Nursing is both an art and a science. To be a successful RN, you'll have to utilize your scientific mind, technological and clinical know-how, your heart for compassion, and your skills to heal.
To get started on your nursing career, you'll first need to go to nursing school.
Okay, I want to be a Nurse. How do I get started?
HOW DO I DECIDE WHAT SPECIALTY TO GO INTO?Source: Discover Nursing, Johnson & Johnson Health Care Systems, Inc. www.discovernursing.com
Many nurses choose their specialty based on their own experiences - time spent with a sick relative, a personal battle with illness, or contact with a nurse who touched their lives. Whatever the reason, there is a wide variety of choices once you enter nursing school. Love babies? Neonatology might be right for you. Or maybe you'd prefer the split-second decisions of the ER. As a nurse, you can explore both fields as well as many more.
For more information on nursing specialties, visit:
WHAT ARE THE TYPICAL NURSING CAREERS?Source: Source: Virginia Health Careers manual.
Below are some nursing careers you may want to look into:
Nurse Practitioners are advanced practice registered nurses. They work in collaboration with physicians and other health professionals. With the increased need for primary care providers, there is a particularly high demand for nurse practitioners nationally and across the commonwealth of Virginia.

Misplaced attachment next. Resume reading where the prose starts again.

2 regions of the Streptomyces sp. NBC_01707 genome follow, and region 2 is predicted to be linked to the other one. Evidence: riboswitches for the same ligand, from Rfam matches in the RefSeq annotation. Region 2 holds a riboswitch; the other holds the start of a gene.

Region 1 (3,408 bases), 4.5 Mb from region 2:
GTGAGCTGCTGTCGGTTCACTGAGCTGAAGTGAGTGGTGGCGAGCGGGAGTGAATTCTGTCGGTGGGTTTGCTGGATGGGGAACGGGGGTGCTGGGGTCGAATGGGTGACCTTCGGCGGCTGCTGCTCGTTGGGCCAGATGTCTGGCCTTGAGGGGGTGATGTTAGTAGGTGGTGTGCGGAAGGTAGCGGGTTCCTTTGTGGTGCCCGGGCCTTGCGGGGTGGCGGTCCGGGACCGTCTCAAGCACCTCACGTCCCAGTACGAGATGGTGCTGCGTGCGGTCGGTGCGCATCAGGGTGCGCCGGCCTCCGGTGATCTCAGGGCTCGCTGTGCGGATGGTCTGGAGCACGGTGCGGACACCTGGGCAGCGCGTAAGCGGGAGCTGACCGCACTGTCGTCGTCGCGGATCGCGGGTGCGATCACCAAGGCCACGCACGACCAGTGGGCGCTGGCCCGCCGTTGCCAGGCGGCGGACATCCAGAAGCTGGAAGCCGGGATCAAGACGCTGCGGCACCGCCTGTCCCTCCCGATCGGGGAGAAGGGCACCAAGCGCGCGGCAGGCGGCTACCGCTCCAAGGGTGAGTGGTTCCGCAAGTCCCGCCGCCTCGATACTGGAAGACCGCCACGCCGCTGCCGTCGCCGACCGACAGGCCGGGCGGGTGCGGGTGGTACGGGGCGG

• take detailed health histories and perform complete physical exams.
• Diagnose patients and decide treatment plans.
• Treat common acute conditions, illnesses or minor injuries.
• Provide health management of chronic conditions, such as diabetes.
• Prescribe medications.
• Counsel patients and their families on preventive care, health problems and treatment alternatives.
Depending on their interests, nurse practitioners may work in private medical offices, clinics, schools, health maintenance organizations, health departments or hospitals. Some have their own private practices.
Certified nurse midwives provide personal, family-centered care for those with uncomplicated pregnancies and refer to affiliated physicians when the need arises.
• educate women regarding contraception, conception, personal care, nutrition, exercise, childbirth methods and other reproductive health issues.
• Conduct pelvic and breast exams and Pap smears.
• Monitor the patient and fetus during pregnancy.
• Assist women with labor and childbirth.
• Examine newborns and provide information in infant care and nutrition.
• Consult and refer to physicians when pregnancy or labor is not normal.
They usually work in hospitals, health maintenance organizations, public health departments, clinics and private practices.
They work in collaboration with physicians or dentists, combining professional nursing skills with the science of anesthesia. Nurse anesthetists are an important part of the surgical team.
• Explain upcoming medical procedures and anesthesia to patients.
• Assemble and test medical equipment needed to administer anesthetics.
• Prepare prescribed solutions and start intravenous injections.
• Administer prescribed anesthetics and medications.
• Observe patients to ensure that anesthesia is maintained.
• Monitor patients for warning signs during anesthesia and assist attending physicians with emergency procedures, if necessary.
• Record each patients' condition (as well as all anesthetics and medications administered) before, during and after surgery.